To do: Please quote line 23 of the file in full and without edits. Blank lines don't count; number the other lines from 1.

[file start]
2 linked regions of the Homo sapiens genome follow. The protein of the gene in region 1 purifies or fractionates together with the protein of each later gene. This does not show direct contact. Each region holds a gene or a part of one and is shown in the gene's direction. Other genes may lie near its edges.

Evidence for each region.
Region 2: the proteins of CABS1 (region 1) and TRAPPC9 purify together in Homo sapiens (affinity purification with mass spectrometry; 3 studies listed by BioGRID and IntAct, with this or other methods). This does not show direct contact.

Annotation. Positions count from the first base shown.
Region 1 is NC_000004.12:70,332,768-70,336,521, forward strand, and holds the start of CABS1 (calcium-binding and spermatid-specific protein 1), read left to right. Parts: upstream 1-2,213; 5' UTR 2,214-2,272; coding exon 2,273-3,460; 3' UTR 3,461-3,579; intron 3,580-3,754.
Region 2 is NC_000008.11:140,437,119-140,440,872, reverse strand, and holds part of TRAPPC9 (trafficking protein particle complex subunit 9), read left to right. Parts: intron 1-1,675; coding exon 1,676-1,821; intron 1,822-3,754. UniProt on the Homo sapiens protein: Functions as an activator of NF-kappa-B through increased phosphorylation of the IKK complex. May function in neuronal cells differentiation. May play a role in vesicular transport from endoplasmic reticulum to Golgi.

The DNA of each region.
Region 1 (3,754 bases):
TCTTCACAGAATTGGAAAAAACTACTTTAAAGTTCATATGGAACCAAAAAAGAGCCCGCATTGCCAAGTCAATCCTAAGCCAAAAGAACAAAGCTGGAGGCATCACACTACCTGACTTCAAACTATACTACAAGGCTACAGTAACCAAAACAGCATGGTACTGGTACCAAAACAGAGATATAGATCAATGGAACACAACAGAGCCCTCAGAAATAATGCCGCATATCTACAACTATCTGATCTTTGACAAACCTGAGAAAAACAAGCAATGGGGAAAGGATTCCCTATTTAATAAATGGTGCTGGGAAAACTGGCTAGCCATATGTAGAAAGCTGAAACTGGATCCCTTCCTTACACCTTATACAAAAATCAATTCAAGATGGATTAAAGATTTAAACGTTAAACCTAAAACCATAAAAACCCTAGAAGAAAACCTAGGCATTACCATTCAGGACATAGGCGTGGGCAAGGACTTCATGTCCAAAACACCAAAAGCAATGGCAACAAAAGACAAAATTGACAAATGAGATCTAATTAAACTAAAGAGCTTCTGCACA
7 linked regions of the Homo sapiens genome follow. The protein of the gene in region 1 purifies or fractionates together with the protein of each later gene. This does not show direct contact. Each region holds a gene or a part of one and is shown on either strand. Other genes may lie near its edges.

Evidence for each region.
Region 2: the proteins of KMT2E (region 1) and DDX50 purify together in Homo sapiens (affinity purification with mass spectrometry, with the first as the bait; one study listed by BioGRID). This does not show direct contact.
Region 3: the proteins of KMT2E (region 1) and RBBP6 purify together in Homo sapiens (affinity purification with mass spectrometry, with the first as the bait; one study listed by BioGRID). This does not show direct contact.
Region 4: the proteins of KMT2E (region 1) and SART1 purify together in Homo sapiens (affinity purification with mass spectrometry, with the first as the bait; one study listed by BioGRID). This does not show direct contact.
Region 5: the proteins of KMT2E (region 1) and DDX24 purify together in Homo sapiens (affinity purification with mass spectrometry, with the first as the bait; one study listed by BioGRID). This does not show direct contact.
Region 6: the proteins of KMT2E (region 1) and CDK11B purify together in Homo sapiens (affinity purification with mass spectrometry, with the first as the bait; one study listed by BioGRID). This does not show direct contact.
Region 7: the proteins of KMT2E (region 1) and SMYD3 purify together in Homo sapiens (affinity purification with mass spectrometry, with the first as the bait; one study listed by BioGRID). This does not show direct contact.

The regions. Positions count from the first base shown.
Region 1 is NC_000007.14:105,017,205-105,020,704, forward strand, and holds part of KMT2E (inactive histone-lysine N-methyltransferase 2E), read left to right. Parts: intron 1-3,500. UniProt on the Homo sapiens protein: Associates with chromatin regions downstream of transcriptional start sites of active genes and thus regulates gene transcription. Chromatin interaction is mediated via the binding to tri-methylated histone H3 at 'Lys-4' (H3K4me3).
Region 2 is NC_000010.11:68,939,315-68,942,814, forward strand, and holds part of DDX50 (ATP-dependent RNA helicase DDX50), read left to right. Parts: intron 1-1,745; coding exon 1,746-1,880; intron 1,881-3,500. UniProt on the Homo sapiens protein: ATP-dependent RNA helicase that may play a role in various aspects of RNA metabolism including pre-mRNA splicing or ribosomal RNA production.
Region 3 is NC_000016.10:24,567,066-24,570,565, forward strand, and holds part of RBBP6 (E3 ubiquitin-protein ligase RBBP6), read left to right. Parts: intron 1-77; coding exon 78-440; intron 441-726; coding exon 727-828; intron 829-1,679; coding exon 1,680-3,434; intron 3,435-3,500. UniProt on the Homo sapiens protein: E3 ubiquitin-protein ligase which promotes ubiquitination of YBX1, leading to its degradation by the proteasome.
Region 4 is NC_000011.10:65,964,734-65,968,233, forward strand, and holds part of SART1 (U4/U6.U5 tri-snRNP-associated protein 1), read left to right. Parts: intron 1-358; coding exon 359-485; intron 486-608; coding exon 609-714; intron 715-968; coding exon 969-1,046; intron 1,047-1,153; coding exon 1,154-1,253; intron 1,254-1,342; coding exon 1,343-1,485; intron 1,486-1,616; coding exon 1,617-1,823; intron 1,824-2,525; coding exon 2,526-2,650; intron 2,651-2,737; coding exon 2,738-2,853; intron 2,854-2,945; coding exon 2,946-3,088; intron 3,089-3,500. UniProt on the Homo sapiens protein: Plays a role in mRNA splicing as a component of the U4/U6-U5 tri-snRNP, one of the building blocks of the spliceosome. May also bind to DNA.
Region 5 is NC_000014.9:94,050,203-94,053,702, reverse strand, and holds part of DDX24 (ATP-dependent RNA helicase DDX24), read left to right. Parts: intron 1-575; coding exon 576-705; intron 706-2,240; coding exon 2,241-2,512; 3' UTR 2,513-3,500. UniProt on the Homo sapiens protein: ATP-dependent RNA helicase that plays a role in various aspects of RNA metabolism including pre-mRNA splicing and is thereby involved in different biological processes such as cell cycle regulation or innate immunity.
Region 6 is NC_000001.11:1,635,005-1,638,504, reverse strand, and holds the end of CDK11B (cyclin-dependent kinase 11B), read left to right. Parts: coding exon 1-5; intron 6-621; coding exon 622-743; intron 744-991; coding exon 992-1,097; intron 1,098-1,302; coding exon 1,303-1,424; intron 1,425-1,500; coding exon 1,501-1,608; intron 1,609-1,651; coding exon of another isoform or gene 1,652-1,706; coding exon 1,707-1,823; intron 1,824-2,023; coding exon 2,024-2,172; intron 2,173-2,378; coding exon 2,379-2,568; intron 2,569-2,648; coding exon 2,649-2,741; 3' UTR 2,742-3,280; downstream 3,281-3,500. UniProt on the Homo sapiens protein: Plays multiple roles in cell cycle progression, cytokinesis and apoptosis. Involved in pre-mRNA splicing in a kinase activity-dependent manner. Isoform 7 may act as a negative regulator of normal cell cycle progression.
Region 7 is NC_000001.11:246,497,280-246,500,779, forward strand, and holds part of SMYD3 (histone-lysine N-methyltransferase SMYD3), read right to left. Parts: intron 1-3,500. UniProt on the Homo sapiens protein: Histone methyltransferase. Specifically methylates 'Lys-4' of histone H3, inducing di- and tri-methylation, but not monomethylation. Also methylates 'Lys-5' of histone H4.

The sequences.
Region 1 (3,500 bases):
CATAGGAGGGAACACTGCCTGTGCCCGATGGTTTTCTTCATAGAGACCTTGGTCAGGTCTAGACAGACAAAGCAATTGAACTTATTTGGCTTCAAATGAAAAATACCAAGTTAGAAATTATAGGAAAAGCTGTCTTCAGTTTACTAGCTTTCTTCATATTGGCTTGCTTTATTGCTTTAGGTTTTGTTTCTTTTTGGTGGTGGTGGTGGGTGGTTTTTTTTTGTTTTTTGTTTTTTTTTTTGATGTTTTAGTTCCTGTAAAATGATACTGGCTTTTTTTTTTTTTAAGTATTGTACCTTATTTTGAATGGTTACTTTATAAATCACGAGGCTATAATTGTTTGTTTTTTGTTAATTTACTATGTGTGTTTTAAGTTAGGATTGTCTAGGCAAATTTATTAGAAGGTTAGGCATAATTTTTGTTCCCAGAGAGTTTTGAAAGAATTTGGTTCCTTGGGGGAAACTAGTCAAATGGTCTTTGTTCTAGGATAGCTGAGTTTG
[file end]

Region 5 is NC_000014.9:94,050,203-94,053,702, reverse strand, and holds part of DDX24 (ATP-dependent RNA helicase DDX24), read left to right. Parts: intron 1-575; coding exon 576-705; intron 706-2,240; coding exon 2,241-2,512; 3' UTR 2,513-3,500. UniProt on the Homo sapiens protein: ATP-dependent RNA helicase that plays a role in various aspects of RNA metabolism including pre-mRNA splicing and is thereby involved in different biological processes such as cell cycle regulation or innate immunity.